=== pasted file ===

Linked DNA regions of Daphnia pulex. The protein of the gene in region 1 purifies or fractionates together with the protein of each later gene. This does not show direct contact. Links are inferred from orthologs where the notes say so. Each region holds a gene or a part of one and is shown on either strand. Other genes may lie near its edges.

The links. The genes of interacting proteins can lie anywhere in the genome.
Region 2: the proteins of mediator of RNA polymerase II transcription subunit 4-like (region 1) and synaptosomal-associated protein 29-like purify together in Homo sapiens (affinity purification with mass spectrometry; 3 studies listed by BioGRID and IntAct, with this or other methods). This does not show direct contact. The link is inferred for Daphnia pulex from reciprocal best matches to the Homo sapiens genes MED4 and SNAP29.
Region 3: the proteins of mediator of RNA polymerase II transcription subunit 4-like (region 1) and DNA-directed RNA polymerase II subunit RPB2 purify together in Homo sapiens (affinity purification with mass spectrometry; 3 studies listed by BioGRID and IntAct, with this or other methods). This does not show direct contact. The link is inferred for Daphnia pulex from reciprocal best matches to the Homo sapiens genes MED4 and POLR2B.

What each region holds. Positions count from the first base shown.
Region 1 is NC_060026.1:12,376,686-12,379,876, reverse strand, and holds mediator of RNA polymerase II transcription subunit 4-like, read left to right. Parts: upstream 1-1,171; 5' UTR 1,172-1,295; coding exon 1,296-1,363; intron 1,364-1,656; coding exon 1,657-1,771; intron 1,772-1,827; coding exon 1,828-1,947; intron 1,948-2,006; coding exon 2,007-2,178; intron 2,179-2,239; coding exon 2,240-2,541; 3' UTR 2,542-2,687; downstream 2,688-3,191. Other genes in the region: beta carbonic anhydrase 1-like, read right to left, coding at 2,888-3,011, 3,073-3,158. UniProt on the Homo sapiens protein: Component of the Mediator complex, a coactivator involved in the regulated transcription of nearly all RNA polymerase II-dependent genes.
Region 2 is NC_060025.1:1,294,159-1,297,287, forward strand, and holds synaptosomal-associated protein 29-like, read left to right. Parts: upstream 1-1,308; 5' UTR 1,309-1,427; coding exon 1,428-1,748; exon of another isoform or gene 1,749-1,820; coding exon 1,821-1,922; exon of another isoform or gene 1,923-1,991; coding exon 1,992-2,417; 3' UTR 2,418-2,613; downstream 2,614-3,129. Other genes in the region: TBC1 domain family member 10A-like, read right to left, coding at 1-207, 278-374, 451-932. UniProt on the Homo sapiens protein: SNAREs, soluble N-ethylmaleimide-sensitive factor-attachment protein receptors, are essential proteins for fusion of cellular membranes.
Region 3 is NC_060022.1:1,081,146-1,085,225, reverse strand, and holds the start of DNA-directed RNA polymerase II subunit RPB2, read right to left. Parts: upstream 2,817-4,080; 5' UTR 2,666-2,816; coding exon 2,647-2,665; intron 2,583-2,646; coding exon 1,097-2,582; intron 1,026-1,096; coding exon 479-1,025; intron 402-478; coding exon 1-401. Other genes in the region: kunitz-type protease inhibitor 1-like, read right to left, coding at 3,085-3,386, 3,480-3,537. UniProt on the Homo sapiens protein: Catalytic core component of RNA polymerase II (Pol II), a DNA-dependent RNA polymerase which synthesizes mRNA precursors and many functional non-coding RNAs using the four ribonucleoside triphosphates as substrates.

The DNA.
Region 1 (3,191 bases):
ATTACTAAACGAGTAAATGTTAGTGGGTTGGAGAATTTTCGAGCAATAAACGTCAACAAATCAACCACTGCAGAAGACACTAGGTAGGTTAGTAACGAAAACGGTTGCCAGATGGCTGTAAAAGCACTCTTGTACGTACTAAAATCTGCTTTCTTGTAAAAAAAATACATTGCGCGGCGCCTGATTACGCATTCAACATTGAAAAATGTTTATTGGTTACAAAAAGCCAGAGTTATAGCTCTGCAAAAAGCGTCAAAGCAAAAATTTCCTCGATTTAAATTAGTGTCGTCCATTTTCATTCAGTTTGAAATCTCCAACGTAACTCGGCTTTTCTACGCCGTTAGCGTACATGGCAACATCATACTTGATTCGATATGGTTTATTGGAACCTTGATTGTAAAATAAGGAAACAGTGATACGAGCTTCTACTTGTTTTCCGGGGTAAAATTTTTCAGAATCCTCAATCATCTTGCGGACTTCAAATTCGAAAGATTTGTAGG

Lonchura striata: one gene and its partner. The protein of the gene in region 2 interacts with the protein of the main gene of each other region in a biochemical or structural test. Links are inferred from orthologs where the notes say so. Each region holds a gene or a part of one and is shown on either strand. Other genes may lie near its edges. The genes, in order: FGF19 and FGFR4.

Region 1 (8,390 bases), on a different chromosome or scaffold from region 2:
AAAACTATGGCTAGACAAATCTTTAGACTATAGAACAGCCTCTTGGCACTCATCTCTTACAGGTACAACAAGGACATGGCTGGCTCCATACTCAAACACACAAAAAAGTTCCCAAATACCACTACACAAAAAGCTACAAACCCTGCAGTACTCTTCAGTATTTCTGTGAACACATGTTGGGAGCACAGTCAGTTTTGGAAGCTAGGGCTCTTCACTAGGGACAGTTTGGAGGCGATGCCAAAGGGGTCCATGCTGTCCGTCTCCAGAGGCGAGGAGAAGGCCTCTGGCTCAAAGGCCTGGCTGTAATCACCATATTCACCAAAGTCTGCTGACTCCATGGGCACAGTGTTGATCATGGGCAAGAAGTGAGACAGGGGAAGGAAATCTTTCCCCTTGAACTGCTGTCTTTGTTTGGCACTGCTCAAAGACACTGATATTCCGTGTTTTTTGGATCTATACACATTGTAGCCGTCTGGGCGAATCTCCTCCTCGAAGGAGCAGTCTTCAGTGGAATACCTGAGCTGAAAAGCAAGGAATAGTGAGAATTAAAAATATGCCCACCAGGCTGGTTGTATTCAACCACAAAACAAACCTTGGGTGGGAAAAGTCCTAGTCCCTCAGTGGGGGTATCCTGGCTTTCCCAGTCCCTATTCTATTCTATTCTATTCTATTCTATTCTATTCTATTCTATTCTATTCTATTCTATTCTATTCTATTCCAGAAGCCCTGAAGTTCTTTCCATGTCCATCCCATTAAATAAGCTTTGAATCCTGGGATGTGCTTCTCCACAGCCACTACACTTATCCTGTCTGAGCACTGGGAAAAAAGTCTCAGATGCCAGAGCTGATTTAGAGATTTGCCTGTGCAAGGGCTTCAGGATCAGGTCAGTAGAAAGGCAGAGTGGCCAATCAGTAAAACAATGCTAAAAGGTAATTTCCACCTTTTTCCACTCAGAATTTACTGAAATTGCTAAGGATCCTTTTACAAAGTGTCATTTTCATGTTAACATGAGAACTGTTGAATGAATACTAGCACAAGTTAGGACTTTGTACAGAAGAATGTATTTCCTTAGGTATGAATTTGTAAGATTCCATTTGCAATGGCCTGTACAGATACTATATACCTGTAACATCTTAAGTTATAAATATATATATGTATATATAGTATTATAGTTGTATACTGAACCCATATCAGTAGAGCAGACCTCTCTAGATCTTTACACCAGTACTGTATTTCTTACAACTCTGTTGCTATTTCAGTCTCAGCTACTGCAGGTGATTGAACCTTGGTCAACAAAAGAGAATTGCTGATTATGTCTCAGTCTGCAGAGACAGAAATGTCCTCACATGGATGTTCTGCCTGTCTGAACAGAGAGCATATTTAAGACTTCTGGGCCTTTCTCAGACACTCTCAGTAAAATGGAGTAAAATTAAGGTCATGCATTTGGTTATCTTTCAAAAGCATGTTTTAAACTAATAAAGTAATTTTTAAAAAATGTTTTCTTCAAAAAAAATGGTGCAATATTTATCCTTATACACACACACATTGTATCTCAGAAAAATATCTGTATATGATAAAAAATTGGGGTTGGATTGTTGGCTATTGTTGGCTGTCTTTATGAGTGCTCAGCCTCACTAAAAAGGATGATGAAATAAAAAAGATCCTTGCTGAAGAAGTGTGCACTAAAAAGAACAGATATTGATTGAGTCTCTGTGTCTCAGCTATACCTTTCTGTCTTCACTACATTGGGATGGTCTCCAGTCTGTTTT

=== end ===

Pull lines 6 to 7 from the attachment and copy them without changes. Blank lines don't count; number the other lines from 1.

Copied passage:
Region 1 is NC_060026.1:12,376,686-12,379,876, reverse strand, and holds mediator of RNA polymerase II transcription subunit 4-like, read left to right. Parts: upstream 1-1,171; 5' UTR 1,172-1,295; coding exon 1,296-1,363; intron 1,364-1,656; coding exon 1,657-1,771; intron 1,772-1,827; coding exon 1,828-1,947; intron 1,948-2,006; coding exon 2,007-2,178; intron 2,179-2,239; coding exon 2,240-2,541; 3' UTR 2,542-2,687; downstream 2,688-3,191. Other genes in the region: beta carbonic anhydrase 1-like, read right to left, coding at 2,888-3,011, 3,073-3,158. UniProt on the Homo sapiens protein: Component of the Mediator complex, a coactivator involved in the regulated transcription of nearly all RNA polymerase II-dependent genes.
Region 2 is NC_060025.1:1,294,159-1,297,287, forward strand, and holds synaptosomal-associated protein 29-like, read left to right. Parts: upstream 1-1,308; 5' UTR 1,309-1,427; coding exon 1,428-1,748; exon of another isoform or gene 1,749-1,820; coding exon 1,821-1,922; exon of another isoform or gene 1,923-1,991; coding exon 1,992-2,417; 3' UTR 2,418-2,613; downstream 2,614-3,129. Other genes in the region: TBC1 domain family member 10A-like, read right to left, coding at 1-207, 278-374, 451-932. UniProt on the Homo sapiens protein: SNAREs, soluble N-ethylmaleimide-sensitive factor-attachment protein receptors, are essential proteins for fusion of cellular membranes.